Uruguay

August 30th, 2010

 

Camera Obscura’s most recent addition to the Winter table of contents, “Uruguay”, by Henriette Lazaridis Power, warrants a second read immediately after the first, if for no other reason than to enjoy the carefully wrought language again, or to discover one of the many details hidden within the folds. The story begins:

“In the time it took to curl his toes over the edge, his reasons not to jump became the reasons he should do it. And that was what his friend—a man he hardly knew before this trip—shouted to him now. “Do it!” Two simple words, echoing, taunting, allowing. Against those syllables, the rest of it had no chance. Children. Family. Career. It was all extra. Extravagant, even. What mattered was this pure moment above a blue bay. What mattered was that he should jump.”

Henriette Lazaridis Power is a Greek/American writer whose work has appeared in a variety of publications, including Salamander, the New England Review, The New York Times online, The Millions, and the blog Beyond the Margins where she is a regular contributor. A Rhodes Scholar and a Ph.D., she taught English literature at Harvard for ten years. Power is the founding editor of The Drum Literary Magazine, an online literary magazine publishing short fiction and essays exclusively in audio form. Power is currently finishing a novel set in remote Northern Greece.

We also added a haunting short-short by Amanda Yskamp called BTU that begins:

“The crackling of flames translated to the arc of a Tesla coil in my dream – a line of blue barbed with sparks, the sound of voltage showing its fractures , until the siren shook me loose.”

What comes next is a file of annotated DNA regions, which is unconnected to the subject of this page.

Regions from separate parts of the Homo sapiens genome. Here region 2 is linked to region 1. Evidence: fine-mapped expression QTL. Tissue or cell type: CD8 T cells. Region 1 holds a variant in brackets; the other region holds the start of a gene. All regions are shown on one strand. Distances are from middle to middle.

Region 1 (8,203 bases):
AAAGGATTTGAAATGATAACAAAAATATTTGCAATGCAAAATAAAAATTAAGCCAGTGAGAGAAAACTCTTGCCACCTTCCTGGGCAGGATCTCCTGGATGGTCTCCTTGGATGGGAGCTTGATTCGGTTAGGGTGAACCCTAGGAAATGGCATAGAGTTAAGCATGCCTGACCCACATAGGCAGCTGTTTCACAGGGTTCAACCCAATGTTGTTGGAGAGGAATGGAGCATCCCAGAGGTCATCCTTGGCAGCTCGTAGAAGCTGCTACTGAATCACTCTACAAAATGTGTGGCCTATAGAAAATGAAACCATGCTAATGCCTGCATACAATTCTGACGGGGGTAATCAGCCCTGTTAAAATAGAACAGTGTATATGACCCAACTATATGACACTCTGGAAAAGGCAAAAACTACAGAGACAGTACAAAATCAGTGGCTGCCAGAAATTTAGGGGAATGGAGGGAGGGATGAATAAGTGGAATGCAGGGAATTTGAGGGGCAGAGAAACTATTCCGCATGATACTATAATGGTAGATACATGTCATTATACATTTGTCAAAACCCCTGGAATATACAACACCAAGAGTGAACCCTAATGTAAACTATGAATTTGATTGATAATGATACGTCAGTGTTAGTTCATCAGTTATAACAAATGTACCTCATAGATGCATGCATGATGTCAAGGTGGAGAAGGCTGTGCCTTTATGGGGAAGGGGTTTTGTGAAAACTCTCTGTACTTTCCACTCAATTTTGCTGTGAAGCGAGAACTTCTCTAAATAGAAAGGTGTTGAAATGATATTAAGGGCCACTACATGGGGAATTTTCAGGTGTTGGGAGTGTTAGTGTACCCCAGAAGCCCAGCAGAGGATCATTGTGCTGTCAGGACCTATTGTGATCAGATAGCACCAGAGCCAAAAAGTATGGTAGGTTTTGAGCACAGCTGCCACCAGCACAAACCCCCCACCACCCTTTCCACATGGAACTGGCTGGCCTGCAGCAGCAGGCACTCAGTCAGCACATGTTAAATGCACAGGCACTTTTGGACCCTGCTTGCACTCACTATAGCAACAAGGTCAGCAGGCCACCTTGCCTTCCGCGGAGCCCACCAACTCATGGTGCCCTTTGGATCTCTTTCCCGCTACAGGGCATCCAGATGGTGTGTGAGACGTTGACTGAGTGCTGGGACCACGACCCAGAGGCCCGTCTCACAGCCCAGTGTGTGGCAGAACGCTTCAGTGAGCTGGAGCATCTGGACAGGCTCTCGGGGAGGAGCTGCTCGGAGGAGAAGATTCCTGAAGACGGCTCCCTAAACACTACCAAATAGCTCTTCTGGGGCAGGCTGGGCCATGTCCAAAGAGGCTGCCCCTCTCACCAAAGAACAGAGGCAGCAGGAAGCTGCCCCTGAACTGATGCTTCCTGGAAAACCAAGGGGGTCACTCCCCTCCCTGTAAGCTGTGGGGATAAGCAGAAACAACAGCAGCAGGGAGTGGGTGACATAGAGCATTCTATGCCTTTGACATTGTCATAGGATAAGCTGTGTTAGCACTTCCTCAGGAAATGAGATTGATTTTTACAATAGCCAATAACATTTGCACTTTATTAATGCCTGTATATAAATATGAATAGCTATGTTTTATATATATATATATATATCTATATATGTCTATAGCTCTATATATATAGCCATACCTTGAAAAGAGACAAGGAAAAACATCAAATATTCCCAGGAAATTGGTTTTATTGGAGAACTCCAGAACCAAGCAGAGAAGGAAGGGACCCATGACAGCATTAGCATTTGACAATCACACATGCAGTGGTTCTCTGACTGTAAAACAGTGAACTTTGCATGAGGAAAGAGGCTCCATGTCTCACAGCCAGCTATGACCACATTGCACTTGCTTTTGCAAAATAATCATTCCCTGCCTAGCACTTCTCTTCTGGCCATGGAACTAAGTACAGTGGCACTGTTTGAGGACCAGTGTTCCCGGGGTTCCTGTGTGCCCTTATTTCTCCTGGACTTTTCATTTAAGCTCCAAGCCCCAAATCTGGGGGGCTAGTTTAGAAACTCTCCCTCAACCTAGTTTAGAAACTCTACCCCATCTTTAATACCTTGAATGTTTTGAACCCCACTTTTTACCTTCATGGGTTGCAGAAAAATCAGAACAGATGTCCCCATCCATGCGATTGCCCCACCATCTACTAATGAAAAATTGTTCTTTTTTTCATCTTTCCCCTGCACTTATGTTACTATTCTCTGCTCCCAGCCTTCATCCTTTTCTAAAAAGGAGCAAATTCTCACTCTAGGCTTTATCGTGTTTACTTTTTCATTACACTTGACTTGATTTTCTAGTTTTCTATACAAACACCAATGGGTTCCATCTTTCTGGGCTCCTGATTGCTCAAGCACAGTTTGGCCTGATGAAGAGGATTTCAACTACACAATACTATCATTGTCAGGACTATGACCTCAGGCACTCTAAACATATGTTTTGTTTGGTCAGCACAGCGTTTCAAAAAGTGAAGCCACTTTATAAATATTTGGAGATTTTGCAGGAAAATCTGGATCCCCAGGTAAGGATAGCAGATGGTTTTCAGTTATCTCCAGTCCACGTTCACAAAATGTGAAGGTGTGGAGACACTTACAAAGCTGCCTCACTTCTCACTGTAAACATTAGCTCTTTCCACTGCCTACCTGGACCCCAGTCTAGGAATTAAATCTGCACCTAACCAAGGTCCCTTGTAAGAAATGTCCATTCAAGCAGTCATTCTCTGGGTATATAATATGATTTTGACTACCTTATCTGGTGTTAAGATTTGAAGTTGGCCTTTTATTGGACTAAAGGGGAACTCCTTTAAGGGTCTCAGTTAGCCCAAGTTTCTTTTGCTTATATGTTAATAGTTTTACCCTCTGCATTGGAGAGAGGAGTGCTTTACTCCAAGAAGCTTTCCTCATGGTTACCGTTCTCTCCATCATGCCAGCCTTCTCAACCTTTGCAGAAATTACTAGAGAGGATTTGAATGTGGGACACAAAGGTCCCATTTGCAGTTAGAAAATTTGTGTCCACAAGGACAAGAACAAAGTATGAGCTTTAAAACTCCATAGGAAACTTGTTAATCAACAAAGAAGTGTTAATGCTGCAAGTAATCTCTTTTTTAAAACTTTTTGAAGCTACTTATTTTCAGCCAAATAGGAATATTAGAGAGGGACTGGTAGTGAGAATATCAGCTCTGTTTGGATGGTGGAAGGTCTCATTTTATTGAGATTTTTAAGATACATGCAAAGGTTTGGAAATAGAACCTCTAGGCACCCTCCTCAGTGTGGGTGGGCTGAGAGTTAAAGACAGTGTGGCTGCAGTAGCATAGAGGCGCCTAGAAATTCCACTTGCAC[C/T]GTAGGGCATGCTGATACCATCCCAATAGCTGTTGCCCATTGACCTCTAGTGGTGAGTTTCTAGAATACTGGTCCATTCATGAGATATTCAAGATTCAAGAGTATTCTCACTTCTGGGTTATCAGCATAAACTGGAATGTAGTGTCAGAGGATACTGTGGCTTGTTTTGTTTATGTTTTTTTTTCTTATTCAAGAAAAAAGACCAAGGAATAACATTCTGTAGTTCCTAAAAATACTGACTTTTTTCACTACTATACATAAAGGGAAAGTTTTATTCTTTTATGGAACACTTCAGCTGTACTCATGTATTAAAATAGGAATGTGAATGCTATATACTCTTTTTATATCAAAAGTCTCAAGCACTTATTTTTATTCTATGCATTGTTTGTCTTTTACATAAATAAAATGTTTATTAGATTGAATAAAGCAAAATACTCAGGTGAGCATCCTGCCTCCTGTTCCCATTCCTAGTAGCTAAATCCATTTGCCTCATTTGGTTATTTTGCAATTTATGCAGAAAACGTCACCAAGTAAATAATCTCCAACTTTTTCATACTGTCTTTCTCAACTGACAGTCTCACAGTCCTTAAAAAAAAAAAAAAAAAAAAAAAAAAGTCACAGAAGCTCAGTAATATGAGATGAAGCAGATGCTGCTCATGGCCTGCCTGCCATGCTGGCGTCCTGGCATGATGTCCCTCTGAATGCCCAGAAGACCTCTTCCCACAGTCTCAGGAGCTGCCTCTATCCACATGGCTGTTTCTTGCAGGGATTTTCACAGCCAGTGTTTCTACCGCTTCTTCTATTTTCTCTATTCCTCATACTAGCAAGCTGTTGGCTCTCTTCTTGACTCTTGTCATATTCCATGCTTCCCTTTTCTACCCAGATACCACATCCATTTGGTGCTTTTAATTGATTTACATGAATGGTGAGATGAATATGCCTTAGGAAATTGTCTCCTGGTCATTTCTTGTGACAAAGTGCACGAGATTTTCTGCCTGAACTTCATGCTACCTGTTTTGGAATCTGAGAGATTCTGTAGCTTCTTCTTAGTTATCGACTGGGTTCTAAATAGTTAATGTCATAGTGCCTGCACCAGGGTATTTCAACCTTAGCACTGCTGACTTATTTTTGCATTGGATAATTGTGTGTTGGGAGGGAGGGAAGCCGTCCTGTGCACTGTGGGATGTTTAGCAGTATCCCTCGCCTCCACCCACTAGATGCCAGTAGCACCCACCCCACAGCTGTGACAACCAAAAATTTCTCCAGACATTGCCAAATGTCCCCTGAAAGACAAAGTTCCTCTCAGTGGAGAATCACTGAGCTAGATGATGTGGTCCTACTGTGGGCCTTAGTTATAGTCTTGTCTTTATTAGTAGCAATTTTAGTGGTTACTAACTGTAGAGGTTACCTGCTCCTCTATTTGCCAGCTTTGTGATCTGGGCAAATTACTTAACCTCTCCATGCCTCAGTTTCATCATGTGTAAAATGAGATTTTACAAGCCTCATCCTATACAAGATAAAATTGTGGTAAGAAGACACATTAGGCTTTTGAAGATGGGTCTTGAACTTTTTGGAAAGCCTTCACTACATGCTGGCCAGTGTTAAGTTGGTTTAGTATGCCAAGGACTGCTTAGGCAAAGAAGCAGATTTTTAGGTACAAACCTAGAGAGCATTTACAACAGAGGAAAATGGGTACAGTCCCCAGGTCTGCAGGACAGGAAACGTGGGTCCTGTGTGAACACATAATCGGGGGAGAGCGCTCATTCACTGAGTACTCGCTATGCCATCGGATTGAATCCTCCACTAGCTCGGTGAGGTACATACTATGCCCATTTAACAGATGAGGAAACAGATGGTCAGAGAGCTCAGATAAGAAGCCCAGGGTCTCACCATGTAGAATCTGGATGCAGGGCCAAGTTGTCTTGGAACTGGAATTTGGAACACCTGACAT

Amanda Yskamp’s work has appeared in such magazines as Threepenny Review, Hunger Mountain, Caketrain, Redivider, and The Georgia Review. She lives with poet Doug Larsen and their two children on the 10-year flood plain of the Russian River.

In the process of reading some great stories. Much more to come. We’re hoping to get the Winter Issue out the door on Dec. 1 (Hmm, sounds like a great holiday present)

MEP

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Energy of Change

August 18th, 2010

 

Given its philosophical underpinnings and esoteric nature, almost to the point of mysticism for the uninitiated, mathematics can be a great tool around which to build a story. However, despite my personal mathematical leanings, I would be leery of any suggestion to begin a story with an actual mathematical equation. Slated to appear in the Winter 2010 issue of the Camera Obscura Journal, “The Wolf’s Choice” by Peter Tieryas Liu, excerpted below, is an exception that I will gladly make. 

v= Hd was the equation for the rate at which galaxies sped away from one another, the H standing for Hubble’s Constant, the v, for the vapid volume of velocity. The third variable was d, representing distance, the diametrical disposition of difference. And somehow, these three digits summarized the universe into a trinity of letters, simplicity exemplified. It struck me, when I first learned the variables, how it would have taken a thousand times more energy to resist change than to accept it.

 I’d spent eight months wandering through the honeycomb of Asia, shifty Bangkok, grand Beijing, contemporary Shanghai, futuristic Tokyo, all convicted in the nexus of modernization and unshackled faith. I was adrift, tugged and pulled by the gravity of solitude, a festering hunger driving me like a relentless martinet.”

Peter Tieryas Liu has recently had short stories accepted for publication in the Binnacle, Gargoyle, Prism Review, Quiddity International Literary Journal, and ZYZZYVA. He’s worked as a technical writer for Lucasfilm and is a character technical director for Sony Pictures where he’s worked on features like Tim Burton’s Alice in Wonderland and I Am Legend. This story is dedicated to Leza.

 Much more to comes as the issue unfolds – MEP

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